Sunday, 31 January 2016

Signs

Well, the week of sign painting is over and I am exhausted! I was not sure how much I was learning at times, but I do seem to have picked up quite a lot in the end. 
Practising drawing letters, getting your thick and thin strokes right, and then beginning to draw words.
On day two we started by painting circles and lines, then whole words. It was difficult and quite frustrating.
I stayed for the week in a private house that becomes a B and B for the courses. It was a lovely place, with a very welcoming couple, and my fellow guests Joe and Mick were great company all week. We visited The Bear in Maidenhead three times! It is a Wetherspoons, and so is extremely cheap!
On Wednesday Joby Carter, the man who runs the course, showed us how to measure and draw block shadows on a letter. For me, this was a revelation. I have tried to do them before, but with no idea how. Unlike the spacing of your letters, ('if it looks right, it is right'-Joby's little saying with regards to this) there is an actual rule, which, when applied, works every time. I am so pleased I finally understand this!
Choose your shadow thickness, mark on the horizontal and vertical, get the angle on the corner, then use this measurement to work out your shadows on the curves. This was based on a 45% angle and this can be varied.


Painting the block shadows rather than the letters. 
More practise...
Painty, splattery shelves. There is a lot of white spirit used in repeatedly cleaning off your practise board. On Wednesday it became quite unbearable at times. It made me cough a lot!
Joby demonstrating on a sign he was working on. He demonstrated quite a lot of techniques. It was a week that made me realise I have a lot to do if I ever want to become any good at this. Joby Carter runs a Steam Fair-literally a fair run by steam, as in Victorian times. In the winter the work is all about repairing and maintaining the rides. He paints and works on signs during the course, demonstrating different things as he does so.
Below are examples of pattern making using a lining brush, a long skinny brush. I had a go. Tricky! In the photo above he is using the brush to add lines along the edges of the sign.
This is one of my practise words-chosen because it had lots of o''s and s's-both very difficult to get right.
On Wednesday evening, I decided that my final word would be PEARL. This word has no special significance, but it contains letters I felt reasonably confident at attempting!
I had a difficult morning on Thursday. I couldn't do the measuring, and, in the end, got Mick to draw my three main guidelines! There was a bit of an issue with blaming tools, but the rulers were not very good, the chinagraph pencils were blunt (and impossible to sharpen with the blunt knife available) and so there was a 2mm gap between where the ruler was and the pencil made a mark. Anyway, after three attempts, I finally managed to mark my word out. I even managed to paint the letters in blue before I went home. When Joby does a sign, he roughly marks it out and then starts painting. He is so good at the painting that he does not need the many guidelines and exactly drawn letters that I do. So, for me, the majority of the work goes into the preparation, and the actual painting part is a massive relief to do!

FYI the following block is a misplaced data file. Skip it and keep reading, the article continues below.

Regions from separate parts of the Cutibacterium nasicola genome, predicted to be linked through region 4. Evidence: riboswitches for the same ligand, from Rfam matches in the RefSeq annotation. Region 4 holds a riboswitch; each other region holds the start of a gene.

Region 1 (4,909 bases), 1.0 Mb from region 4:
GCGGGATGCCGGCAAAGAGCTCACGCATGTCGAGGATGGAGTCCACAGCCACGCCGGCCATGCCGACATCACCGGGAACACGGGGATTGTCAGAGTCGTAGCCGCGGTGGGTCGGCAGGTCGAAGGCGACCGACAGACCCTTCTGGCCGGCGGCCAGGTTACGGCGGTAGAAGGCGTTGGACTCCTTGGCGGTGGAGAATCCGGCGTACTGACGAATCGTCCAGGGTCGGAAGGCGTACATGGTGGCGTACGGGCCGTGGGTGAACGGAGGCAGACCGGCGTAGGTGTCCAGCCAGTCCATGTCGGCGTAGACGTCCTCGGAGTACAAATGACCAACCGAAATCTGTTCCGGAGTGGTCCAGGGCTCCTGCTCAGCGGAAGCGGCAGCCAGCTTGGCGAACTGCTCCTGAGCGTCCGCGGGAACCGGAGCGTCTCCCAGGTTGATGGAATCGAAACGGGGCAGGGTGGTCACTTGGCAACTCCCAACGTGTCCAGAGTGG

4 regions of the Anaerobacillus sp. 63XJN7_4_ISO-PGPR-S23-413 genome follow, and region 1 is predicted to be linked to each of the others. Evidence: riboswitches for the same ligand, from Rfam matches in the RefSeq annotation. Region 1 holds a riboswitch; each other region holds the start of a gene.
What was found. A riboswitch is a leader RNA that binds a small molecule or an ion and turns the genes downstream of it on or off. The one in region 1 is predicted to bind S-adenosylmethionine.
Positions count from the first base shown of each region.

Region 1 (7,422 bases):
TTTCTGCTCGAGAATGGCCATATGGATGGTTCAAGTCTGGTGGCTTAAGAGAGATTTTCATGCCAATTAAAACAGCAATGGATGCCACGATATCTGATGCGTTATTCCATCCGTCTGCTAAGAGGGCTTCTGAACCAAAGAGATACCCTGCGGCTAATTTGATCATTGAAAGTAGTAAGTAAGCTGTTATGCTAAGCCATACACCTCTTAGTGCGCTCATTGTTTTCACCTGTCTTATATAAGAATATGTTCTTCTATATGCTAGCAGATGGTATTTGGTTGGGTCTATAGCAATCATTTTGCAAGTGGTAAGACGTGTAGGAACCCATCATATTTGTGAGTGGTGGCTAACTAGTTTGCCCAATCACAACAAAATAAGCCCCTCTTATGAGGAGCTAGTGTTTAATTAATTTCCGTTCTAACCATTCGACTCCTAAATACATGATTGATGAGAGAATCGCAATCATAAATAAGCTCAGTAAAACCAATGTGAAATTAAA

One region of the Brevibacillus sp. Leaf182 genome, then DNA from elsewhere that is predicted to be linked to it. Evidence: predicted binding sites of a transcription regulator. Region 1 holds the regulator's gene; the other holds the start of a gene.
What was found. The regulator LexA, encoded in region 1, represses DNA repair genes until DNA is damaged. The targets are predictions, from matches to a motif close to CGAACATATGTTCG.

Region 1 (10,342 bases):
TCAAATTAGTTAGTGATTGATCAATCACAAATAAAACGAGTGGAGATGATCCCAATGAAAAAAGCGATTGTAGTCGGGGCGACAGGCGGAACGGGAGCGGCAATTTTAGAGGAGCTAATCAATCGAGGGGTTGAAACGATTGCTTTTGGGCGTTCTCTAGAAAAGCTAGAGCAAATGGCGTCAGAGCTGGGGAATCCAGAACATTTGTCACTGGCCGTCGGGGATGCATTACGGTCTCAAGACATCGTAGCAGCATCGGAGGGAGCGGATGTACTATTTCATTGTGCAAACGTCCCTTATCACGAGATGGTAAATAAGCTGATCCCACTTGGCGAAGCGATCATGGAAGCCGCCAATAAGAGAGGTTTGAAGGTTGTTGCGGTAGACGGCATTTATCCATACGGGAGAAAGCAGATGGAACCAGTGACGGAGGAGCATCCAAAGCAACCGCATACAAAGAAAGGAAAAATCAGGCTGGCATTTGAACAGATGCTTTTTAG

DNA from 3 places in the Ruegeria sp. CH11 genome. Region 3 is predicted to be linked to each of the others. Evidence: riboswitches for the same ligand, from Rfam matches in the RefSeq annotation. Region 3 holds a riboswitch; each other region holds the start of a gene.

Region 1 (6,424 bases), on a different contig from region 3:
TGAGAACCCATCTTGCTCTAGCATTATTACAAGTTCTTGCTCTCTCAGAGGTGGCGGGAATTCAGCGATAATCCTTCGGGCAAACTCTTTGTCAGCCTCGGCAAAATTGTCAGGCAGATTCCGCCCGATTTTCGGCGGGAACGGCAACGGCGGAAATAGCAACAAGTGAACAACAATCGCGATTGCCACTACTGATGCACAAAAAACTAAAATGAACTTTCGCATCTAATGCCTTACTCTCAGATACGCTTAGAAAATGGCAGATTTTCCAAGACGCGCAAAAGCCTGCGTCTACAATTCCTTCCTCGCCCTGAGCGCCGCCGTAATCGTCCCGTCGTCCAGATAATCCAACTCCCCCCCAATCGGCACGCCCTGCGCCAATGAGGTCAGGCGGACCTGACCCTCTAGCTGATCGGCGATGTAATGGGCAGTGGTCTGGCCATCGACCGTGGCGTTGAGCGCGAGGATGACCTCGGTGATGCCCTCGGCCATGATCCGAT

Lots of signs to look at for inspiration. 
I wanted to see gilding, and Joby demonstrated this on Friday. How he did it is more or less the same as I have done it in the past, except he used 'whitening', a fine powder that you brush over the area before painting on the size, to prevent the gold from sticking onto other painted areas.
My sign finished! It may not look much but it was very difficult, so I am quite proud. I went out yesterday to get some plywood, which I am painting with gloss paint in the shed, and will then use to have another go. In the meanwhile I am practising drawing letters, looking at books on calligraphy and typography, and looking around the house for things I can paint. (there are lots!)
Joby showed us how he paints swirls. The top one is his and the bottom is mine-as you can tell. 
The week has given me a taste of sign writing, and now it is up to me to practise lots more. Put it this way, I know a lot more about what I can't do! I need to work on my measuring and accuracy first, as that is really quite appalling. Getting a straight and level line was one of my major difficulties. Then, even when I did all my letters were slanting to the right. I will share any practise signs I make and would welcome constructive criticism!

4 comments:

busybusybeejay said...

I am very,very impressed.Your PEARL sign is amazing.Constructive criticism ?I think not!All positive.

lynne h said...

wow, that looks *hard*. i too am very, very impressed. : )

xoxo

Sarah said...

Thanks! It was/is hard! But enjoyable.

Julie Howe said...

This looks wonderful, what an amazing craft to learn.. Quite envious sitting here.. Does it involve maths? Looks like it might.